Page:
Well, I think we’re pretty much there, with today. The application of a density quotient of one per two square meters without caps is reasonably common across the country. And I think that’s almost exactly where we’ve lined up.

Speaker 8: (50:32)
Your claims that homicide police are going to come off their normal rounds to work on hotel quarantine. Is that your understanding?

Dan Andrews: (50:46)
I would just direct you to some very clear and concise comments that deputy commissioner Ross Guenther made last week when we announced our reset. Victoria police have more sworn members than at any time in their history thanks to investments in the partnership we have with the chief commissioner. I’m very confident that Victoria police, who are ultimately responsible for the allocation of their resources, are able to fight crime, keep the community safe, and deal with another community safety challenge. And that is making sure that hotel quarantine is run to the highest possible standard.

Dan Andrews: (51:20)
So I wouldn’t accept those criticisms. I think that Victoria police… I want to thank Victoria police for the amazing work they’ve done all year. They’ve done an amazing job, and we’re going to still call on them to do even more work. And I’m confident that they can get that balance right. They always have. This is not, in any way, a series of decisions that anybody in the criminal element should be seeing as, oh, well, police will be short in various roles and functions. Not at all. The deputy commissioner has made that very, very clear and the chief commissioner would not have agreed to allocate those staff if he couldn’t strike that balance. That’s what every Victorian should be certain off.

Speaker 5: (52:02)
Yeah, I get their support, but their refusal in the last week to do [inaudible 00:52:10] the federal government’s clients for many months, that they were sort of a panacea to the original [inaudible 00:52:16] problems.

Dan Andrews: (52:16)
Well, as I said before, I’m not here for a quarrel with anyone today. Today is a positive day. Today’s a day that every Victorian should be proud. I will just say this. There’s been a lot written and a lot said about these matters. And I think that the most recent notification from the ADF puts that matter beyond any doubt, beyond any doubt. But, what is also clear is my gratitude and the gratitude of my government and our state for the roles that ADF will, in fact, perform. We’re very, very pleased about that.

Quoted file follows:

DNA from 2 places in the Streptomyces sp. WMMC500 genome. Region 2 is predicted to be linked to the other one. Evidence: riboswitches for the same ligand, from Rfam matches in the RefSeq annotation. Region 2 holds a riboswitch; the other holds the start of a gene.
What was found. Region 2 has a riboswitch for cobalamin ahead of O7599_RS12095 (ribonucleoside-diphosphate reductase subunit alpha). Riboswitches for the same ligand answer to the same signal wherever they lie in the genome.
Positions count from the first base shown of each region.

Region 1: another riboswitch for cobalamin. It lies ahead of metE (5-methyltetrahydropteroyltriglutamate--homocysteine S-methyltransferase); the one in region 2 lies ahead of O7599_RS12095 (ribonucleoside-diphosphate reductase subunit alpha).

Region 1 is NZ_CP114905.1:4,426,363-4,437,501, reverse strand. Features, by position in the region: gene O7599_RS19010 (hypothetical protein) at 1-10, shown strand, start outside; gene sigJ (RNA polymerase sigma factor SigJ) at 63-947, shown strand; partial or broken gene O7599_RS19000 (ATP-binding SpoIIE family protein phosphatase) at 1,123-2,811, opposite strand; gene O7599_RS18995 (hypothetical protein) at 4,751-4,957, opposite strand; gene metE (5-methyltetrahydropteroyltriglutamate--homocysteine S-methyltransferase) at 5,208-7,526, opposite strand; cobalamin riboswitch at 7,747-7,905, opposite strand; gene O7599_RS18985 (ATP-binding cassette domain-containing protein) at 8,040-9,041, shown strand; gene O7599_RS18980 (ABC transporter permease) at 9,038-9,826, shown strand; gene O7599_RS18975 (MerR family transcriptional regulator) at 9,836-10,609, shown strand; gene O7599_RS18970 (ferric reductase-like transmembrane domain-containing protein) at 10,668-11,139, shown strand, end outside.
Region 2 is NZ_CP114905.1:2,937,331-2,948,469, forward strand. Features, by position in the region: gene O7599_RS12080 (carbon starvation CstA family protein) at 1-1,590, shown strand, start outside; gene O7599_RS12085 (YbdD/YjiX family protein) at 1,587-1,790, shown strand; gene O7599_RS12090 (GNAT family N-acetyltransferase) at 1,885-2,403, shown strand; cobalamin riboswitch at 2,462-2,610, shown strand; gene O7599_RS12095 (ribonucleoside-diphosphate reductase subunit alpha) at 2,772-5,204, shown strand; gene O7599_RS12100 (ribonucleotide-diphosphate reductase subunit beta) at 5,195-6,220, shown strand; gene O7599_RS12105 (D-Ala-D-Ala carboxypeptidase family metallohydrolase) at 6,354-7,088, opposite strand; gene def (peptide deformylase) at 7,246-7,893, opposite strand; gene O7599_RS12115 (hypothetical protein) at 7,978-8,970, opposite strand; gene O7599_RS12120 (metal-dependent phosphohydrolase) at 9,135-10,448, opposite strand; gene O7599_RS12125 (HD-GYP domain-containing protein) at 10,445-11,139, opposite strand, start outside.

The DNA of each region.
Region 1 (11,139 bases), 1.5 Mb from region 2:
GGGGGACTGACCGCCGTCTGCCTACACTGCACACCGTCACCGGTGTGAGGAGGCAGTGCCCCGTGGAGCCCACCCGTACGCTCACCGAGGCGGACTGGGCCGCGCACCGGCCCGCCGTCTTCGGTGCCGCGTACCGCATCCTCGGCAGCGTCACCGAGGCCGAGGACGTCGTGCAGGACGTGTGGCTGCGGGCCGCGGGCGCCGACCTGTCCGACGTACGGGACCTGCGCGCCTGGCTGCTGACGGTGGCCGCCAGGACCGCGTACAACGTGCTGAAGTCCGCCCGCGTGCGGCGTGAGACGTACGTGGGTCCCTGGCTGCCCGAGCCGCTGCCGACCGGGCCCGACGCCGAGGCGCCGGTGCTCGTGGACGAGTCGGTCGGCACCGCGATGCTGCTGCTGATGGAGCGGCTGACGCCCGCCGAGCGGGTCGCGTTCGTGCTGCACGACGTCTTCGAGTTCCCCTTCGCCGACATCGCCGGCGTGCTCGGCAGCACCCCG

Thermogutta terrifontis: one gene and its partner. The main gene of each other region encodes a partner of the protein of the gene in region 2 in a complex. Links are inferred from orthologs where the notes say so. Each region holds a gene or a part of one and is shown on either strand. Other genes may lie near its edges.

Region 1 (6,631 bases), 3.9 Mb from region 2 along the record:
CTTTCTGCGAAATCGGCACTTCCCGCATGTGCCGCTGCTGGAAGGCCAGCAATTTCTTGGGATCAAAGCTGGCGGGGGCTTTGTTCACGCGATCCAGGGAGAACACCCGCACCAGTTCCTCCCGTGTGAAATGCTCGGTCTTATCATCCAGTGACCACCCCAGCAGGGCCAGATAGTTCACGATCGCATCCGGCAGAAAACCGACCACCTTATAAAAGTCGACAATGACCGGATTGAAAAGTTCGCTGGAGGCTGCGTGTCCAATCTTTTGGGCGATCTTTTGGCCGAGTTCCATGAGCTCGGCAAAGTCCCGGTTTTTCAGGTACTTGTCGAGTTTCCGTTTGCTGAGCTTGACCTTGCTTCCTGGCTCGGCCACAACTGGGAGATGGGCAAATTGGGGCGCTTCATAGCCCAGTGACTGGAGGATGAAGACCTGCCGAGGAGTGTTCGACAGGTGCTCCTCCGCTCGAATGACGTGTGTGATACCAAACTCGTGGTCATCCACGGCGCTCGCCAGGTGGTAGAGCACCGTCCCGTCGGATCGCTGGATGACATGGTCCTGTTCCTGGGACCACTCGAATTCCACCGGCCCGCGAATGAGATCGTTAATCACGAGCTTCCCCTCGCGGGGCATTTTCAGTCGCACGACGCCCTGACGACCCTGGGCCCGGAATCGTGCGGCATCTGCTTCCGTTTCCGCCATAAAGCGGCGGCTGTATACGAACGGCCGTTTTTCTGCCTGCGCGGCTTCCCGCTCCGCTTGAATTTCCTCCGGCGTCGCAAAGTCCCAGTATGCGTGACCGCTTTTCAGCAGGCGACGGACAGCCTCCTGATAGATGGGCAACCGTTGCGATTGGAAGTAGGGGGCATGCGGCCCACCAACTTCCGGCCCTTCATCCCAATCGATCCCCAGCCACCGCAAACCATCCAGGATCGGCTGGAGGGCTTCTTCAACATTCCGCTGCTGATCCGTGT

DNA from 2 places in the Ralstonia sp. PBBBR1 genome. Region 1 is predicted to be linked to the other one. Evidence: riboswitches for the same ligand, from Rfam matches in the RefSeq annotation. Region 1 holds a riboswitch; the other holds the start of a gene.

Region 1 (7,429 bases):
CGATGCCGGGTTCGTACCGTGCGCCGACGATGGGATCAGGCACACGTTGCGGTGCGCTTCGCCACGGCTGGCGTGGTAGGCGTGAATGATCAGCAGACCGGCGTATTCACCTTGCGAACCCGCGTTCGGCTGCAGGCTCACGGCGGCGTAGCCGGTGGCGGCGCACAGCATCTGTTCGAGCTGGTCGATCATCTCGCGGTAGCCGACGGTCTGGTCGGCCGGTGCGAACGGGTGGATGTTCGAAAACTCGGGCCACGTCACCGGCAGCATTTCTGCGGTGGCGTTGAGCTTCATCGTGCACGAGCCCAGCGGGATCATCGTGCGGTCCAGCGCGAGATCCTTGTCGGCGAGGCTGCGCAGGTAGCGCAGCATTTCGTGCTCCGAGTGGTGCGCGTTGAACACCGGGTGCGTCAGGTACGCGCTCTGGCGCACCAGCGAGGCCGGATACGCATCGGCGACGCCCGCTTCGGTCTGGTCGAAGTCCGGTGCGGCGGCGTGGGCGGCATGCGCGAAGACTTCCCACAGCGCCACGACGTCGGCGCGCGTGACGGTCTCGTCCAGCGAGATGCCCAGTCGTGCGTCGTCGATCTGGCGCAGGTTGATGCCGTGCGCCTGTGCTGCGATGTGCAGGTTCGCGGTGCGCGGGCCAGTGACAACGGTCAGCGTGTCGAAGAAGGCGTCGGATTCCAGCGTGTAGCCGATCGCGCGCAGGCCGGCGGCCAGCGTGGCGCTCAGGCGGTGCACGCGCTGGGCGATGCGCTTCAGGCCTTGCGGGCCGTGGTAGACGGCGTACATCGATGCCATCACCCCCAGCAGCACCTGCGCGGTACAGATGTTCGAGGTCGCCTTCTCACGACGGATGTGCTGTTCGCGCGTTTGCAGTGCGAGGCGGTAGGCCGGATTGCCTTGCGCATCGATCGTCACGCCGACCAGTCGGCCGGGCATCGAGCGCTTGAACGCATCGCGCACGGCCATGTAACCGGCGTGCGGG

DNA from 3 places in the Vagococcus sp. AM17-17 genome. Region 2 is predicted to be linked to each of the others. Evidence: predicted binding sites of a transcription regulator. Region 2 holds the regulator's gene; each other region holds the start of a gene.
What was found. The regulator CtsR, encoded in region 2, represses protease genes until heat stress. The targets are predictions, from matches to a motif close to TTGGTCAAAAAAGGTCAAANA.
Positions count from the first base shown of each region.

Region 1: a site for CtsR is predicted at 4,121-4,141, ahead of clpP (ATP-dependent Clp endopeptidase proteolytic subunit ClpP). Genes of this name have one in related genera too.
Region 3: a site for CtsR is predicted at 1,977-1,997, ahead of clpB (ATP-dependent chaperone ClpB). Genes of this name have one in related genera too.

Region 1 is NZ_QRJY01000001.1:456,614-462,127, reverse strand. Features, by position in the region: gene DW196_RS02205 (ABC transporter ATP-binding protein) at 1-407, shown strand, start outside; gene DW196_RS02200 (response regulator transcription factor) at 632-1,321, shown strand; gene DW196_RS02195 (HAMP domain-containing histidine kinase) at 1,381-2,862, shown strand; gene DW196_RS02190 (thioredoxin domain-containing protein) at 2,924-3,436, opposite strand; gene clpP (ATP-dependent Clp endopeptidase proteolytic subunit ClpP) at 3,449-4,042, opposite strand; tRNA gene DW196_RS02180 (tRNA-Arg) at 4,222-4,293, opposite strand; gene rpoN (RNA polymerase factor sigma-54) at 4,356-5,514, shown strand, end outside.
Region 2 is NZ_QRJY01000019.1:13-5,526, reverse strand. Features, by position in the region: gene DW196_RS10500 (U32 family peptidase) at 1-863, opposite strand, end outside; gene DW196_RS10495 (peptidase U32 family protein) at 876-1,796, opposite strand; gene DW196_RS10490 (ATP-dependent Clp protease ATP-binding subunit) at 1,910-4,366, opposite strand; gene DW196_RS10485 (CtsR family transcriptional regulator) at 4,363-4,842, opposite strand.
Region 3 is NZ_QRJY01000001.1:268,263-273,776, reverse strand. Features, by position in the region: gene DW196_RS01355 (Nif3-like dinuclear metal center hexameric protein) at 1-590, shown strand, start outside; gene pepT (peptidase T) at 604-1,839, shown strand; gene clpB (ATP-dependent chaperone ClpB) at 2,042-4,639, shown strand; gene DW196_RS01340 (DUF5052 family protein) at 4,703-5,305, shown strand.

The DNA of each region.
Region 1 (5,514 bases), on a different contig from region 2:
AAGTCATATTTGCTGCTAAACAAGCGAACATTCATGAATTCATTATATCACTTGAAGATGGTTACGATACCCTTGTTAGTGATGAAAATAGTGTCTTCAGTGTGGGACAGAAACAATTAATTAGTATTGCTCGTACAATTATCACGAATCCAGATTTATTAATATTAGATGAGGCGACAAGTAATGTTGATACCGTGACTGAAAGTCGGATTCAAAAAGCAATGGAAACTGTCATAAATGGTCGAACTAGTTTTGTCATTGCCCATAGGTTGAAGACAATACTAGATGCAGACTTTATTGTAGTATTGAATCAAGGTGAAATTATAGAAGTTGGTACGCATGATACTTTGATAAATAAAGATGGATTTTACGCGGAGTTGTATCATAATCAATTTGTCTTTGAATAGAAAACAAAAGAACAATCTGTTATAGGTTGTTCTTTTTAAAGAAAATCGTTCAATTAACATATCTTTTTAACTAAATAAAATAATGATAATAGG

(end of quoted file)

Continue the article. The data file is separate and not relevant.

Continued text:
Speaker 5: (52:47)
What was that matter that you were saying…

Dan Andrews: (52:49)
Well, as I said, there’s been a lot written and a lot said about those things. I just think that this is now a little clearer than it’s perhaps been. But I’m not looking backwards. I’m looking to the future. And it’s one that sees us having to fend off the second wave. But this is still with us. One where we can look with a sense of optimism and confidence to a COVID safe summer. Again, part of how we’ve got here is that we’ve not been distracted. We’ve not been thrown off course by those who endlessly criticized, those who politicize this, those who have been some of the loudest voices. We’ve just stuck to the data, the doctors, and the science. And then found that, in ourselves as Victorians, to see this thing through. And that’s something that everyone should be proud of.

Speaker 5: (53:39)
Do these rules allow for music festivals, some larger…

Dan Andrews: (53:44)
Yeah, it does. There’ll be some issues around seated versus not-seated. And then there’s this other process that we’ve got in place for very much bespoke arrangements for larger festivals, events. That’s rightly a process where we look at the specifics of each venue.

Dan Andrews: (54:02)
Well, we look at the specifics of each venue, the nature of the engagement, the crowd, all of those things. That’s kind of an offline process. I think that’s served us well to this point and it will continue to.

Speaker 9: (54:13)
Premier, just a quick question from our Canberra office, Federal Parliament is looking to pass the Foreign Relations Bill which could tear up your Belt and Road deal. How do you feel about that?

Dan Andrews: (54:22)
It’s totally a matter for the Federal Parliament.

Speaker 10: (54:25)
Would you hope that given the last week that they might reconsider anything that would strain that relationship more?

Dan Andrews: (54:30)
Again, that’s entirely a matter for the Federal Parliament. Our relationship with China is not in a good place at the moment, and it’s in all of our interests to try and find a reset, and to make sure that we’re doing everything we can to get more Victorian product to our biggest customer, because that supports Victorian jobs and Victorian families.

Dan Andrews: (54:47)
I don’t think anyone could say that that relationship is in a good place at the moment, and it’s a reset opportunity that we need to find. But as for bills in the Federal Parliament and the work of the Federal Parliament, I’ve got enough to get on with here without being a commentator on amendment by amendment, vote by vote, what happens in the Federal Parliament, least of all the Federal Senate.